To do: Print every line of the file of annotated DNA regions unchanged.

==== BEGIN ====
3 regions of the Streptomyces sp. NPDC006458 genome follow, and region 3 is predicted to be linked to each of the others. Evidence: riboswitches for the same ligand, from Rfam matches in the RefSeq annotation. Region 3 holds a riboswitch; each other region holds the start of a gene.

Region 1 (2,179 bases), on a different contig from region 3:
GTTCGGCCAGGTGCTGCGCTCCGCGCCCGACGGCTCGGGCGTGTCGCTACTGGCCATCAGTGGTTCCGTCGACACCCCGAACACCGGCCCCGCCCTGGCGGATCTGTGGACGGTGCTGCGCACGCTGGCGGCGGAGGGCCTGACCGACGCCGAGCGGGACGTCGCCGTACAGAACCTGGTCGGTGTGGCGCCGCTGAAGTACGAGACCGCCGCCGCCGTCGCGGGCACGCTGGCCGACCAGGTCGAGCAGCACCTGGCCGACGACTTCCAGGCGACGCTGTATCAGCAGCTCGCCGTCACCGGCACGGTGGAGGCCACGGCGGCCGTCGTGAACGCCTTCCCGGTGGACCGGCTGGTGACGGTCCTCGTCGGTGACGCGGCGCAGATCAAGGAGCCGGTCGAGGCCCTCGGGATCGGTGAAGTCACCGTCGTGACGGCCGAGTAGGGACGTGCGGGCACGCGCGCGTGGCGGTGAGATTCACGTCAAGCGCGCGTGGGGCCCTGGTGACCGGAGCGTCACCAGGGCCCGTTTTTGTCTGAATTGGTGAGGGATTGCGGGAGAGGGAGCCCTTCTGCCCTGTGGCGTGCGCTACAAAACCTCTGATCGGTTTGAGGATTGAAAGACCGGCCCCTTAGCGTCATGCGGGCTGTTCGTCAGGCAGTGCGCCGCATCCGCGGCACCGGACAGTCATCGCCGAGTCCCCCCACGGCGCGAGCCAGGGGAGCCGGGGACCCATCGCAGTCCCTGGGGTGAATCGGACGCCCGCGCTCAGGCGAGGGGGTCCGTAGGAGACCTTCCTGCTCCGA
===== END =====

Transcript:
3 regions of the Streptomyces sp. NPDC006458 genome follow, and region 3 is predicted to be linked to each of the others. Evidence: riboswitches for the same ligand, from Rfam matches in the RefSeq annotation. Region 3 holds a riboswitch; each other region holds the start of a gene.

Region 1 (2,179 bases), on a different contig from region 3:
GTTCGGCCAGGTGCTGCGCTCCGCGCCCGACGGCTCGGGCGTGTCGCTACTGGCCATCAGTGGTTCCGTCGACACCCCGAACACCGGCCCCGCCCTGGCGGATCTGTGGACGGTGCTGCGCACGCTGGCGGCGGAGGGCCTGACCGACGCCGAGCGGGACGTCGCCGTACAGAACCTGGTCGGTGTGGCGCCGCTGAAGTACGAGACCGCCGCCGCCGTCGCGGGCACGCTGGCCGACCAGGTCGAGCAGCACCTGGCCGACGACTTCCAGGCGACGCTGTATCAGCAGCTCGCCGTCACCGGCACGGTGGAGGCCACGGCGGCCGTCGTGAACGCCTTCCCGGTGGACCGGCTGGTGACGGTCCTCGTCGGTGACGCGGCGCAGATCAAGGAGCCGGTCGAGGCCCTCGGGATCGGTGAAGTCACCGTCGTGACGGCCGAGTAGGGACGTGCGGGCACGCGCGCGTGGCGGTGAGATTCACGTCAAGCGCGCGTGGGGCCCTGGTGACCGGAGCGTCACCAGGGCCCGTTTTTGTCTGAATTGGTGAGGGATTGCGGGAGAGGGAGCCCTTCTGCCCTGTGGCGTGCGCTACAAAACCTCTGATCGGTTTGAGGATTGAAAGACCGGCCCCTTAGCGTCATGCGGGCTGTTCGTCAGGCAGTGCGCCGCATCCGCGGCACCGGACAGTCATCGCCGAGTCCCCCCACGGCGCGAGCCAGGGGAGCCGGGGACCCATCGCAGTCCCTGGGGTGAATCGGACGCCCGCGCTCAGGCGAGGGGGTCCGTAGGAGACCTTCCTGCTCCGA